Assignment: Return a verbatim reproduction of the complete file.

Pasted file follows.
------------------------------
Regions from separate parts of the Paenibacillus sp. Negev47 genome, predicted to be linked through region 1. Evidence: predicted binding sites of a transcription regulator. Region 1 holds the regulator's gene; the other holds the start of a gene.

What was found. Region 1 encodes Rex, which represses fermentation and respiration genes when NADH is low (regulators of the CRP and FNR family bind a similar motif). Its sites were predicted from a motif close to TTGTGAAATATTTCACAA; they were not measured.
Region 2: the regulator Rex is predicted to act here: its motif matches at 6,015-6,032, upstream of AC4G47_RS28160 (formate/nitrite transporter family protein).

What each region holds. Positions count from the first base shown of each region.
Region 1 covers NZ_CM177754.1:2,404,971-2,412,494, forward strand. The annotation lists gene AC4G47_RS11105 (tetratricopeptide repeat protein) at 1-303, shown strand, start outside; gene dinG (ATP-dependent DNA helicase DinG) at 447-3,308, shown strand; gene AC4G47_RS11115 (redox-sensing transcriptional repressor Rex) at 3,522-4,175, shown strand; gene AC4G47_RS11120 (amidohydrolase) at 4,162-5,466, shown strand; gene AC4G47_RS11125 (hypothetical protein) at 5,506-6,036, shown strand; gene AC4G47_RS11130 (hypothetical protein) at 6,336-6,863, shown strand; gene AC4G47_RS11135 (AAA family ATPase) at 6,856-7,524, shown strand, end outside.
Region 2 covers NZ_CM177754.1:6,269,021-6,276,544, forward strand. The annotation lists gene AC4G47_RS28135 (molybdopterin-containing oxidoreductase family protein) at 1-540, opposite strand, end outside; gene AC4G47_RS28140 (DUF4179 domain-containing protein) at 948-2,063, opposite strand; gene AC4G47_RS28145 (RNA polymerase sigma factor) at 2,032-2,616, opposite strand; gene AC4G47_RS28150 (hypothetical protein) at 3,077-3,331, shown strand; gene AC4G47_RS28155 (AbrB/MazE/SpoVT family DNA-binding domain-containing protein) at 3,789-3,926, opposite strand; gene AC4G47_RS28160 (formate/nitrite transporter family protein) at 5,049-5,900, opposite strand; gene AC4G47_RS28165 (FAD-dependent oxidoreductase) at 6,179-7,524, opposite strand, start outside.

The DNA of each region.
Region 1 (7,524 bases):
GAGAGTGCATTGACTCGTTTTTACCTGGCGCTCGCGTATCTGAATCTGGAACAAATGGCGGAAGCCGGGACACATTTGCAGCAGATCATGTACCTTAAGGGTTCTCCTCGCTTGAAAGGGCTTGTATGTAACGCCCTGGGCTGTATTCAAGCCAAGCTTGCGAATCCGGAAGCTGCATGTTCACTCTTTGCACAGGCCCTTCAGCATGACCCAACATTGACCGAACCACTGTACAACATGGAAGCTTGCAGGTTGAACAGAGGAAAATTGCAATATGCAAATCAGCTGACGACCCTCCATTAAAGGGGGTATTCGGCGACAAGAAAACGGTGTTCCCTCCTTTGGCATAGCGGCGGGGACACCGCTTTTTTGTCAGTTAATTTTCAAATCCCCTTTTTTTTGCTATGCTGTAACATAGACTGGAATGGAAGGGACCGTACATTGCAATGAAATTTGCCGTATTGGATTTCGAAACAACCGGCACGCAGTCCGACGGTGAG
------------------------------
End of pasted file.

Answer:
Regions from separate parts of the Paenibacillus sp. Negev47 genome, predicted to be linked through region 1. Evidence: predicted binding sites of a transcription regulator. Region 1 holds the regulator's gene; the other holds the start of a gene.

What was found. Region 1 encodes Rex, which represses fermentation and respiration genes when NADH is low (regulators of the CRP and FNR family bind a similar motif). Its sites were predicted from a motif close to TTGTGAAATATTTCACAA; they were not measured.
Region 2: the regulator Rex is predicted to act here: its motif matches at 6,015-6,032, upstream of AC4G47_RS28160 (formate/nitrite transporter family protein).

What each region holds. Positions count from the first base shown of each region.
Region 1 covers NZ_CM177754.1:2,404,971-2,412,494, forward strand. The annotation lists gene AC4G47_RS11105 (tetratricopeptide repeat protein) at 1-303, shown strand, start outside; gene dinG (ATP-dependent DNA helicase DinG) at 447-3,308, shown strand; gene AC4G47_RS11115 (redox-sensing transcriptional repressor Rex) at 3,522-4,175, shown strand; gene AC4G47_RS11120 (amidohydrolase) at 4,162-5,466, shown strand; gene AC4G47_RS11125 (hypothetical protein) at 5,506-6,036, shown strand; gene AC4G47_RS11130 (hypothetical protein) at 6,336-6,863, shown strand; gene AC4G47_RS11135 (AAA family ATPase) at 6,856-7,524, shown strand, end outside.
Region 2 covers NZ_CM177754.1:6,269,021-6,276,544, forward strand. The annotation lists gene AC4G47_RS28135 (molybdopterin-containing oxidoreductase family protein) at 1-540, opposite strand, end outside; gene AC4G47_RS28140 (DUF4179 domain-containing protein) at 948-2,063, opposite strand; gene AC4G47_RS28145 (RNA polymerase sigma factor) at 2,032-2,616, opposite strand; gene AC4G47_RS28150 (hypothetical protein) at 3,077-3,331, shown strand; gene AC4G47_RS28155 (AbrB/MazE/SpoVT family DNA-binding domain-containing protein) at 3,789-3,926, opposite strand; gene AC4G47_RS28160 (formate/nitrite transporter family protein) at 5,049-5,900, opposite strand; gene AC4G47_RS28165 (FAD-dependent oxidoreductase) at 6,179-7,524, opposite strand, start outside.

The DNA of each region.
Region 1 (7,524 bases):
GAGAGTGCATTGACTCGTTTTTACCTGGCGCTCGCGTATCTGAATCTGGAACAAATGGCGGAAGCCGGGACACATTTGCAGCAGATCATGTACCTTAAGGGTTCTCCTCGCTTGAAAGGGCTTGTATGTAACGCCCTGGGCTGTATTCAAGCCAAGCTTGCGAATCCGGAAGCTGCATGTTCACTCTTTGCACAGGCCCTTCAGCATGACCCAACATTGACCGAACCACTGTACAACATGGAAGCTTGCAGGTTGAACAGAGGAAAATTGCAATATGCAAATCAGCTGACGACCCTCCATTAAAGGGGGTATTCGGCGACAAGAAAACGGTGTTCCCTCCTTTGGCATAGCGGCGGGGACACCGCTTTTTTGTCAGTTAATTTTCAAATCCCCTTTTTTTTGCTATGCTGTAACATAGACTGGAATGGAAGGGACCGTACATTGCAATGAAATTTGCCGTATTGGATTTCGAAACAACCGGCACGCAGTCCGACGGTGAG